Podiatrists

Podiatrists, or doctors of podiatric medicine, are specialists in diagnosing and treating disorders and diseases of the foot, ankle, and lower leg. They treat bunions, calluses, corns, warts, ingrown toenails, heel spurs, arch problems, and ankle and foot injuries. Podiatrists also treat deformities and infections. A podiatrist may prescribe treatment by medical, surgical, and mechanical or physical means.

The human foot is a complex structure, containing 26 bones plus muscles, nerves, ligaments, and blood vessels. The 52 total bones in your feet make up about one-fourth of all the bones in your body. Because of the foot's relation to the rest of the body, it may be the first body part to show signs of serious health conditions, such as diabetes or cardiovascular disease. Podiatrists may detect these problems first, making them an important part of the health care team. Although the Bureau of Labor Statistics reports there are about 8,850 podiatrists working in the United States, the American Podiatric Medical Association (APMA) estimates the number at 15,000.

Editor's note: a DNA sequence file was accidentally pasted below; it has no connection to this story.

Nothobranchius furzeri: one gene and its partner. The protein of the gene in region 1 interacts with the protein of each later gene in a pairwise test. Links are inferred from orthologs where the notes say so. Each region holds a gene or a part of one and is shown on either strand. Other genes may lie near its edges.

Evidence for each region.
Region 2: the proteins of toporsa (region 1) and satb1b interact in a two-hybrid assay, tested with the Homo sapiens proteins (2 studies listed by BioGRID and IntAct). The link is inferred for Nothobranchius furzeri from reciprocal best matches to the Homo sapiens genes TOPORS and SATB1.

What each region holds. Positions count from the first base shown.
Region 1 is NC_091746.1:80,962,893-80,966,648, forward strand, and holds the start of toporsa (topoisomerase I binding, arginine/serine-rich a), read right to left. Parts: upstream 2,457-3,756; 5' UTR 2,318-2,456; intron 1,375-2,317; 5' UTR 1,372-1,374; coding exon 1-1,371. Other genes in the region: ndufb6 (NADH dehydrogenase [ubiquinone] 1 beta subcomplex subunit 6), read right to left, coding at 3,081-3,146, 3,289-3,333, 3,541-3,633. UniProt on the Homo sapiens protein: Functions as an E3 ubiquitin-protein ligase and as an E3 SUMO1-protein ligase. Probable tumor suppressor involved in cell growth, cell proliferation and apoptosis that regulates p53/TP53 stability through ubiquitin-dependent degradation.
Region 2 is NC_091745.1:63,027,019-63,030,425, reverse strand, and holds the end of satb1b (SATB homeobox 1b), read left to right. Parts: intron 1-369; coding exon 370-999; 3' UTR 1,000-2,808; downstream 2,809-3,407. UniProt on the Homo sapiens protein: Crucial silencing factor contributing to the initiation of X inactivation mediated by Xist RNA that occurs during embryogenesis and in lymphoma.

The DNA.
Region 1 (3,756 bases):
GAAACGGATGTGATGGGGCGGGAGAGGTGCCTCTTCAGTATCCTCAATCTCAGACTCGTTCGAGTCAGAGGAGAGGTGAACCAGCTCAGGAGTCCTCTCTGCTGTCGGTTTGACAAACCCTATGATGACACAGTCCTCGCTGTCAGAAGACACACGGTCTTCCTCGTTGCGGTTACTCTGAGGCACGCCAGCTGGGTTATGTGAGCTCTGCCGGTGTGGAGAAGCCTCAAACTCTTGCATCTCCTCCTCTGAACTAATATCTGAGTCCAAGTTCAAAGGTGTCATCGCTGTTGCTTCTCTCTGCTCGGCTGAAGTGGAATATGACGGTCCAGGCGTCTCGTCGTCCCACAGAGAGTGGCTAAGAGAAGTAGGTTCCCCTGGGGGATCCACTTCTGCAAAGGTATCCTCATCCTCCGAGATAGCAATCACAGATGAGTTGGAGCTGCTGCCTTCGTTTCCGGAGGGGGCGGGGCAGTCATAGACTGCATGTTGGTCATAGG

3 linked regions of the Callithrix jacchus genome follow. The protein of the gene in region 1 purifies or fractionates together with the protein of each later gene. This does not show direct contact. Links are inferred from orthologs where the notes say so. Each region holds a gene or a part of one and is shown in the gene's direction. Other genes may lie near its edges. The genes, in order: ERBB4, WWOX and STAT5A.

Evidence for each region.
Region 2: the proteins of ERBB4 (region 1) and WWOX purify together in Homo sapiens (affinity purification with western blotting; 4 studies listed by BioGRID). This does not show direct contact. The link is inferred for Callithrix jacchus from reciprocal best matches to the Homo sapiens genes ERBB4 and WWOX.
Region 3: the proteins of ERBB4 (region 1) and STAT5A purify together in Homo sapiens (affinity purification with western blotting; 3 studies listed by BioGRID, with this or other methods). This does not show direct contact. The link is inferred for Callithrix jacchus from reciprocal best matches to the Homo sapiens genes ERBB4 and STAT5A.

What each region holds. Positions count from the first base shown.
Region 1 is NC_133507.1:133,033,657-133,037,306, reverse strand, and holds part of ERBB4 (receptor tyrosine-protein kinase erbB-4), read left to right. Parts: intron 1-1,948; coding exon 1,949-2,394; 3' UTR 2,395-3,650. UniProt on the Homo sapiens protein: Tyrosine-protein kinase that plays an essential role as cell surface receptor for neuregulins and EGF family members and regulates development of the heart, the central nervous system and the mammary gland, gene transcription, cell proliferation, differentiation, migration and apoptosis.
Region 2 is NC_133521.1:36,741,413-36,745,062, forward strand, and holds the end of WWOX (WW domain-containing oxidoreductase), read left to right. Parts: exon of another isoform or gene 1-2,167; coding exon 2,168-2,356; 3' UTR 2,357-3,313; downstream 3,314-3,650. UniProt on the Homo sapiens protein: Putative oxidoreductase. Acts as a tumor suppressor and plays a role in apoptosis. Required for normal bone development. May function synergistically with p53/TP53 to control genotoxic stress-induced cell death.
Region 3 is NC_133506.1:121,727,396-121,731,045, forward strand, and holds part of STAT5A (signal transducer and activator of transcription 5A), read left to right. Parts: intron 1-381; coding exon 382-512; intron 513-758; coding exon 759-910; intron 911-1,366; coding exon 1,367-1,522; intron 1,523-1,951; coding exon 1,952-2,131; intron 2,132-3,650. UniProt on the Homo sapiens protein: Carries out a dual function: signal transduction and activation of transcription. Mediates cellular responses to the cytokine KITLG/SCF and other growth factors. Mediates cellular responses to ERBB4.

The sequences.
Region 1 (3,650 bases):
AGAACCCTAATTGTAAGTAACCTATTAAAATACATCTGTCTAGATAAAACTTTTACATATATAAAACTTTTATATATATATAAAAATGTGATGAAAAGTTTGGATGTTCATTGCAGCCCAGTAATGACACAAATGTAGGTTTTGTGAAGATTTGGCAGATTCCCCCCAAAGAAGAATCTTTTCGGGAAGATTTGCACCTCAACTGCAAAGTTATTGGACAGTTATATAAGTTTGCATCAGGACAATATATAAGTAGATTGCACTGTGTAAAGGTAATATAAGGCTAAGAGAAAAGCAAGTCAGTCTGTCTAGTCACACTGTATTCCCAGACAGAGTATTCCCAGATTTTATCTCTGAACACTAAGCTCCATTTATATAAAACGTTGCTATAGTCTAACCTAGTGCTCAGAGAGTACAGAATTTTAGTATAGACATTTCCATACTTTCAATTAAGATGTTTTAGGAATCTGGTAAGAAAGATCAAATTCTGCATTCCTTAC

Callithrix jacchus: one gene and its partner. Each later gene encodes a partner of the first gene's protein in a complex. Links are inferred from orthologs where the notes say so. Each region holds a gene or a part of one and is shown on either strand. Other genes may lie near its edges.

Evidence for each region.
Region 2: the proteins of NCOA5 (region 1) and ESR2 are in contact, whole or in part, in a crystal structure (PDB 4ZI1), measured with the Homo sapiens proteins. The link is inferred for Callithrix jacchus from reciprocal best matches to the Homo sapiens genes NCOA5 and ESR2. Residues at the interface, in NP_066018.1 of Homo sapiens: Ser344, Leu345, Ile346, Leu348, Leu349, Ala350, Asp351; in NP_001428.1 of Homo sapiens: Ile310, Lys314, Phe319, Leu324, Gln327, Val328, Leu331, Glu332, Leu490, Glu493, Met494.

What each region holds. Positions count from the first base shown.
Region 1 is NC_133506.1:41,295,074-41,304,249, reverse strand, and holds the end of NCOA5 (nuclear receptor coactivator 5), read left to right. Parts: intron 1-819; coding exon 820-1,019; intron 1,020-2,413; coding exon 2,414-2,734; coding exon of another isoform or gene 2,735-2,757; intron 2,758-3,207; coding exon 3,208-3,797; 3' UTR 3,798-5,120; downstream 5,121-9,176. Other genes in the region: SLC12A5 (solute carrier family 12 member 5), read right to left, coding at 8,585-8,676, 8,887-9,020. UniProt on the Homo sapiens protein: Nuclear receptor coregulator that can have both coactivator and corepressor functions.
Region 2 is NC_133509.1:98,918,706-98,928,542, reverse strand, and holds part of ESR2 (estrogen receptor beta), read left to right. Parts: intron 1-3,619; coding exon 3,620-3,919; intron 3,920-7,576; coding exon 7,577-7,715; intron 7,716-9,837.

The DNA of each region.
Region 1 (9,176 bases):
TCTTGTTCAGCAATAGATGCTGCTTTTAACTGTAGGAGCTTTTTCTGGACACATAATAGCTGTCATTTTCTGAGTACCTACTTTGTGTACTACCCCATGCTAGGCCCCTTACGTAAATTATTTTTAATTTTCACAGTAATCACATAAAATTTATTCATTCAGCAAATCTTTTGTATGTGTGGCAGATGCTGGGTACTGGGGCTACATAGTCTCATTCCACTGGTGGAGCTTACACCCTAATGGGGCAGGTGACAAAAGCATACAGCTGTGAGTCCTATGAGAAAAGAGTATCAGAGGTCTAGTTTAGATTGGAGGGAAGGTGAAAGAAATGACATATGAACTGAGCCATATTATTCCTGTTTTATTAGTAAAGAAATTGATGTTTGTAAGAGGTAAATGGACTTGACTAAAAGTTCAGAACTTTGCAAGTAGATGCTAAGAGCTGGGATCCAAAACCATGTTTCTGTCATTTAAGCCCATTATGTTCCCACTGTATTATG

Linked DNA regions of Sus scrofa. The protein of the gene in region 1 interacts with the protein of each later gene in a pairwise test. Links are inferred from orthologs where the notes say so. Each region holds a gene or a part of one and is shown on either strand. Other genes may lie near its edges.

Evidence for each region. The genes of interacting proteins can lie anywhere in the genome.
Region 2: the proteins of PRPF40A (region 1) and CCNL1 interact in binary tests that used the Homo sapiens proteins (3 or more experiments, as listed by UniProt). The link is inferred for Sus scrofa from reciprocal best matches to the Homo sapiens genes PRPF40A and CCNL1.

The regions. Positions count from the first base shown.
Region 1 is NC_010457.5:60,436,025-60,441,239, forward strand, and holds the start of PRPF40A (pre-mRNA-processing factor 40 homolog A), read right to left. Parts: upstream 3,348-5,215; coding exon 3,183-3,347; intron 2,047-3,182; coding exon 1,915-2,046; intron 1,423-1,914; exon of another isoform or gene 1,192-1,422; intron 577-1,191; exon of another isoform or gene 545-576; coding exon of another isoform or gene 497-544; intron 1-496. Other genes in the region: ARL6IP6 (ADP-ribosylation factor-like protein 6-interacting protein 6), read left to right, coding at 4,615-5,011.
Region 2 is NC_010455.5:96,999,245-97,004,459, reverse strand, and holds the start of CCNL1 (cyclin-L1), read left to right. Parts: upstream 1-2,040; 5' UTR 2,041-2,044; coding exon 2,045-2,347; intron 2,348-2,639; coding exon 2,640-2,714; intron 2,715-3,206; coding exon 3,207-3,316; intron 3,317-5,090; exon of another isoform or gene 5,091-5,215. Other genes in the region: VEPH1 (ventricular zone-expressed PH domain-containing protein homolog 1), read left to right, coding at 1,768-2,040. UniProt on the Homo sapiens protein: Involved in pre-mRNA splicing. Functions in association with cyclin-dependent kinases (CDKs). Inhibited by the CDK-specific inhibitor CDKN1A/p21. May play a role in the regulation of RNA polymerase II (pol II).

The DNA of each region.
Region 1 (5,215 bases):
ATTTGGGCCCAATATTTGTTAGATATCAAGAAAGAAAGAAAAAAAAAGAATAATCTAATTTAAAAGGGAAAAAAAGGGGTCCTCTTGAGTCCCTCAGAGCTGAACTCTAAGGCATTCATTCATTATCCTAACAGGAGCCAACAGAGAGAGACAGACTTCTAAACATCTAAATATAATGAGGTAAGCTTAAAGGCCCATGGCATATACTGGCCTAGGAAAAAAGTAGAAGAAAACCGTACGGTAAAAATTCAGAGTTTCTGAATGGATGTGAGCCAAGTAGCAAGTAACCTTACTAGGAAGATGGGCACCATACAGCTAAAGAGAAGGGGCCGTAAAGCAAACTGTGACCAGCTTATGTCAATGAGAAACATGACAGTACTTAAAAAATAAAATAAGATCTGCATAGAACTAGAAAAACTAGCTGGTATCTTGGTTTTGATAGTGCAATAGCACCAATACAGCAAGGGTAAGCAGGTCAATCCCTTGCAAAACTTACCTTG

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Quick Facts
Alternate Title(s) None
Duties Diagnose and treat diseases and injuries related to the foot, ankle and lower leg; fit patients with orthotic devices; prescribe medications; perform surgery
Salary Range $50,000 to $100,000+
Work Environment Primarily Indoors
Best Geographical Location(s) Nationwide
Minimum Education Level
  • Doctorate
  • Medical Degree
School Subjects
  • Biology
  • Health
Experience Residency
Personality Traits
  • Helpful
  • Outgoing
  • Scientific
Skills
  • Business Management
  • Interpersonal
  • Scientific
Certification or Licensing Required
Special Requirements None
Employment Prospects Good
Advancement Prospects Good
Outlook Much Faster than the Average
Career Ladder
  • Owner, Podiatry Practice
  • Podiatrist
  • Podiatry Resident

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